It's pretty ironic how gloomy the skies are at the moment with Black Friday around the corner... do be sure to check out the Dealclincher for some top offers all throughout this week! In other news, here's some of the best brand new stuff we've got in for test this week...
The Zumo is Elite's most affordable fully-fledged direct drive smart trainer (currently available for £399 at Cycle Republic) letting you enjoy all the benefits of immersive indoor training on the likes of Zwift and Trainerroad for half the price of some higher-end trainers. A +/-3% power accuracy and max power of 1100 watts isn't quite as accurate or powerful as more expensive options, but all the basics are there. It's also suitable for rim and disc brake bikes out of the box with the supplied adapters, and the max gradient simulation is 12%. Is it a truly Elite bit of kit? Liam Cahill's verdict is coming soon.
Though not exactly cheap by any means, the Prince FX is Pinarello's more affordable road racer that takes inspiration from the multiple Tour-conquering Dogma and brings it down to a price more of us might be able to stomach. A T700 full carbon frame with Pinarello's unique design touches and an Italian threaded bottom bracket is paired with a Shimano Ultegra groupset and Fulcrum wheels, with powerful hydraulic disc brakes. This colourway might prove divisive, but it also comes in stealth black if that floats your boat more.
Vulpine are back with their understated collection of classy and casual clothing that can be worn on or off the bike, and they say this Harrington offers "superb freedom of movement and impeccable moisture control". A brushed fleece collar and lining add to the comfort, while cycle-specific features include zipped hand pockets with a carabiner in right pocket to secure keys, a back pocket with a magnetic closure and reflective strip, and buttoned back adjusters. Has it become Matt Lamy's jacket of choice for commutes and casual jaunts? His verdict is coming next month.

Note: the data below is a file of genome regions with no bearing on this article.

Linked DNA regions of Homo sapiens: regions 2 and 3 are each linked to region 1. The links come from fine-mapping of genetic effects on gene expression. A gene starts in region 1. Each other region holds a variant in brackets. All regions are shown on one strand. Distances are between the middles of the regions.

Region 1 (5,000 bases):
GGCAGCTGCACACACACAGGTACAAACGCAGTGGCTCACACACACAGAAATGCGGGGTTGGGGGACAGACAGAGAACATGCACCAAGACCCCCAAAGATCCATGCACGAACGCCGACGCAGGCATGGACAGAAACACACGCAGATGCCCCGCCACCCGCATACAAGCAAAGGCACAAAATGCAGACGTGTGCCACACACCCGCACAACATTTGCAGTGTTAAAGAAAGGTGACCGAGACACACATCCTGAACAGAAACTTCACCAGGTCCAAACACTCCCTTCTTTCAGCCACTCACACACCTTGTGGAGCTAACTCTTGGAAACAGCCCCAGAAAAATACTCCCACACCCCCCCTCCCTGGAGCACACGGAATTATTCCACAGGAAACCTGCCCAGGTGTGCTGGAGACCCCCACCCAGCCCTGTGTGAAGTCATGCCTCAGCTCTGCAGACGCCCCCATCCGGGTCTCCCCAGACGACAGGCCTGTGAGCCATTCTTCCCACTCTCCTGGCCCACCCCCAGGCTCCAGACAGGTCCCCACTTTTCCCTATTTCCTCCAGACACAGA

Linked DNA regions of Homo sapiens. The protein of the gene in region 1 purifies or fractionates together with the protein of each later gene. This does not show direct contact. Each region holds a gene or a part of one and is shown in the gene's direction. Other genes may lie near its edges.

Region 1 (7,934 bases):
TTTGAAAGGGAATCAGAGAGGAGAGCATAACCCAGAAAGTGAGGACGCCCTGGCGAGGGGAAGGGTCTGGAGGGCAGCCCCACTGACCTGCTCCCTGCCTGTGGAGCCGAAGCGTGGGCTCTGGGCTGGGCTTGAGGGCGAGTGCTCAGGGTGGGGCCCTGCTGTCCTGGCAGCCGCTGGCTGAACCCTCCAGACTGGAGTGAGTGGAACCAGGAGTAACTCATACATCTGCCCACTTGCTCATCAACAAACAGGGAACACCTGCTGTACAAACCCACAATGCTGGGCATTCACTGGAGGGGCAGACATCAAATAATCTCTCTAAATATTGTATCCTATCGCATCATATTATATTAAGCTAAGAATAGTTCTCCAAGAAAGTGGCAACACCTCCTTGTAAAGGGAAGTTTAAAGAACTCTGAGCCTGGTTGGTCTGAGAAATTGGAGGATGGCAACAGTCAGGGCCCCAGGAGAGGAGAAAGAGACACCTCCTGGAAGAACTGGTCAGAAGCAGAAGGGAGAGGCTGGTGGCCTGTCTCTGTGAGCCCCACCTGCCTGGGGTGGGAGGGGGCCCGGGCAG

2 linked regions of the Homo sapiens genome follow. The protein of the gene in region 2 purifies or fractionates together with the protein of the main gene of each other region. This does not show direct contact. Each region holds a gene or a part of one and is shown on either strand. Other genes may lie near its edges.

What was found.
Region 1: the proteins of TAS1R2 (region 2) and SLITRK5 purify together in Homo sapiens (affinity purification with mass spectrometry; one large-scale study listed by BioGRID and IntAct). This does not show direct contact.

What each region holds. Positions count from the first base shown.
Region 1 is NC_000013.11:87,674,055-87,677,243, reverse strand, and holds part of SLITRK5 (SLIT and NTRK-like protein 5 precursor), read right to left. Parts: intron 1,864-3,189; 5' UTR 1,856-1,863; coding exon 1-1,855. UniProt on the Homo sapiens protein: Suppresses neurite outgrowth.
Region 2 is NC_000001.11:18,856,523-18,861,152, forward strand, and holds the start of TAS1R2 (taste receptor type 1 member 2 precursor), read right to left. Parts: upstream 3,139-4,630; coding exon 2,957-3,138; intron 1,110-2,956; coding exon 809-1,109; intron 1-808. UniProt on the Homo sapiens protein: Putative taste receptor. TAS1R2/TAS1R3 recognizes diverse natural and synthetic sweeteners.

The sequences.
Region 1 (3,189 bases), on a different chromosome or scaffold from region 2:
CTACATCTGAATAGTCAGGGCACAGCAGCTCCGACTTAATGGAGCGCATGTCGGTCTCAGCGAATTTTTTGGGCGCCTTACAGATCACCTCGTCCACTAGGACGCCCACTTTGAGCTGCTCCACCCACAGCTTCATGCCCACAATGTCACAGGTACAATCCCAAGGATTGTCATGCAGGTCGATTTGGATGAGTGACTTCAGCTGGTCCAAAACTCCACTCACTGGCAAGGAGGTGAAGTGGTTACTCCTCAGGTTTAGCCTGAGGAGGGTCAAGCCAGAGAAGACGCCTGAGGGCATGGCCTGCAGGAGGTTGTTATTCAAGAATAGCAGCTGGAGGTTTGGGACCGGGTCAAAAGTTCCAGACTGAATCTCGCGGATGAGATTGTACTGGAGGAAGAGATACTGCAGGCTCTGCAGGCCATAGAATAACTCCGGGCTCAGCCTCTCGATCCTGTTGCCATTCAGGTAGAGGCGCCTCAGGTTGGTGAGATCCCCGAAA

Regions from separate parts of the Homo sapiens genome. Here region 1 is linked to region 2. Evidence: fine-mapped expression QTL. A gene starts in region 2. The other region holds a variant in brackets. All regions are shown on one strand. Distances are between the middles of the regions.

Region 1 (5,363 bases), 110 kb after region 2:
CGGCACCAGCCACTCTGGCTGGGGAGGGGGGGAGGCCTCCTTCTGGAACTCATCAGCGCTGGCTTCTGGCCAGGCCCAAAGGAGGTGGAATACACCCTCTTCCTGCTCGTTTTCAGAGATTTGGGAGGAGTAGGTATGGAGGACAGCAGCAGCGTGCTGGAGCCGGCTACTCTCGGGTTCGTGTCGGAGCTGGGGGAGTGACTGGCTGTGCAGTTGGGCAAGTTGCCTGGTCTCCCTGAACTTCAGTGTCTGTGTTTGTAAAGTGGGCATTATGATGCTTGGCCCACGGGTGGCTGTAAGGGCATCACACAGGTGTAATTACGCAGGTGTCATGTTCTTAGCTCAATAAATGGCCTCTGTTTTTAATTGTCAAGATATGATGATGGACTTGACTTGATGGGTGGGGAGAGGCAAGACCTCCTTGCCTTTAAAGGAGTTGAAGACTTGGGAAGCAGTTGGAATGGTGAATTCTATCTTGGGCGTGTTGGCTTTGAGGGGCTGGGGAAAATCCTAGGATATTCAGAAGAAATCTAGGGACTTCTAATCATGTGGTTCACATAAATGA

This very affordable disc brake wheelset features 'super-lightweight alloy' that Scribe say you can "ride all-year round with confidence." A 19mm wide internal profile gives you the option to fit wider tyres for better stability and cushioning on harsh roads, while Scribe's water repellant contact sealed bearings, brass nipples on the spokes and upgraded Scribe Aqua grease make them suitable for all four seasons. The total weight is 1,586g, and Scribe say they're best ran with tubeless tyres.
Best known for their performance road pedals of course, Look's trekking have a flat surface on one side with an elastomer grip and an SPD-compatible mechanism on the other - ideal for when you want one set of pedals on one bike for clipped-in longer rides and short journeys in your normal shoes without having to do a switcheroo. The platform width is 86mm and Q-factor 56mm, and the axle is chromoly with the pedals weighing in at 400g a pair. Your ideal new pedal platform for adventure riding and casual pootles? Mike Stead's review is due soon...
Arriving at road.cc in 2017 via 220 Triathlon Magazine, Jack dipped his toe in most jobs on the site and over at eBikeTips before being named the new editor of road.cc in 2020, much to his surprise. His cycling life began during his students days, when he cobbled together a few hundred quid off the back of a hard winter selling hats (long story) and bought his first road bike - a Trek 1.1 that was quickly relegated to winter steed, before it was sadly pinched a few years later. Creatively replacing it with a Trek 1.2, Jack mostly rides this bike around local cycle paths nowadays, but when he wants to get the racer out and be competitive his preferred events are time trials, sportives, triathlons and pogo sticking - the latter being another long story.